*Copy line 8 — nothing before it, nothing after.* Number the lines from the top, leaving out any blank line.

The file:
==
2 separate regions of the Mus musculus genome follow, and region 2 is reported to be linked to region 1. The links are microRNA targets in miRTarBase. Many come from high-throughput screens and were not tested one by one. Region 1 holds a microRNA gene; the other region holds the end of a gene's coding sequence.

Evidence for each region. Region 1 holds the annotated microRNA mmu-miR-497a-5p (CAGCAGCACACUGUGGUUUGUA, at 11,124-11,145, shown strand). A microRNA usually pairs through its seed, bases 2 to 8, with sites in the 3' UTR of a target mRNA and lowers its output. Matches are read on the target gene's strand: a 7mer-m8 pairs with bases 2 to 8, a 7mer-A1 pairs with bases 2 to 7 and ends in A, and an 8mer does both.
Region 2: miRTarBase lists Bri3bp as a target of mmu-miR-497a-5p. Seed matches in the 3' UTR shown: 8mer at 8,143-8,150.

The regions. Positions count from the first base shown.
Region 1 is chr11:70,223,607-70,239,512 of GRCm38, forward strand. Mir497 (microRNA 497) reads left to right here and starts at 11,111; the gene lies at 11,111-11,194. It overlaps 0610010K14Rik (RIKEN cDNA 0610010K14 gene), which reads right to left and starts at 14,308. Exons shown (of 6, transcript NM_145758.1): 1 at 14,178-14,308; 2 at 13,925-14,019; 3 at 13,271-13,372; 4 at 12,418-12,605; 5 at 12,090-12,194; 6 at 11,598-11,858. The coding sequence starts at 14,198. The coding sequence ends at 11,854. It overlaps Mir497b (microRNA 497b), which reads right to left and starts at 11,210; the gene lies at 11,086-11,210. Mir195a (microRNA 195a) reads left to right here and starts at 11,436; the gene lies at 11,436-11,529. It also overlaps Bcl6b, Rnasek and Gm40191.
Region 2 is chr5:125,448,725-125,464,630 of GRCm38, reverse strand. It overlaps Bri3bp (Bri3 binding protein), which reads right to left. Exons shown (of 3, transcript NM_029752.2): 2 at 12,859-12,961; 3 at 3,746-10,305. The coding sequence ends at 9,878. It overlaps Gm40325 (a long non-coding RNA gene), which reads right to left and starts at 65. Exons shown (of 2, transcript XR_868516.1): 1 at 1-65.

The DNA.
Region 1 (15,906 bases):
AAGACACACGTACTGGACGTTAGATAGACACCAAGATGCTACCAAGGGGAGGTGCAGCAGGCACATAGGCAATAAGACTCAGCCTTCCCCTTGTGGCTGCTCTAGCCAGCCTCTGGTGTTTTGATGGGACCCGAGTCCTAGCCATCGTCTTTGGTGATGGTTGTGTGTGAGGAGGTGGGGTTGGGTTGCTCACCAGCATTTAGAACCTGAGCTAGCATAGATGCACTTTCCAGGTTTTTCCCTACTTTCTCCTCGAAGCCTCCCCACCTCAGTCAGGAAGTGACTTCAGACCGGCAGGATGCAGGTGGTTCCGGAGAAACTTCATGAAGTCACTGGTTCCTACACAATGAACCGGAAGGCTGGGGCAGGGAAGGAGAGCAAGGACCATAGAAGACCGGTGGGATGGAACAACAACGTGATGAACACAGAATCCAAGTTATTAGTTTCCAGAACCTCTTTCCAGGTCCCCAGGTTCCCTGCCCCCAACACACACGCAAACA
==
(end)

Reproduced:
Region 1 (15,906 bases):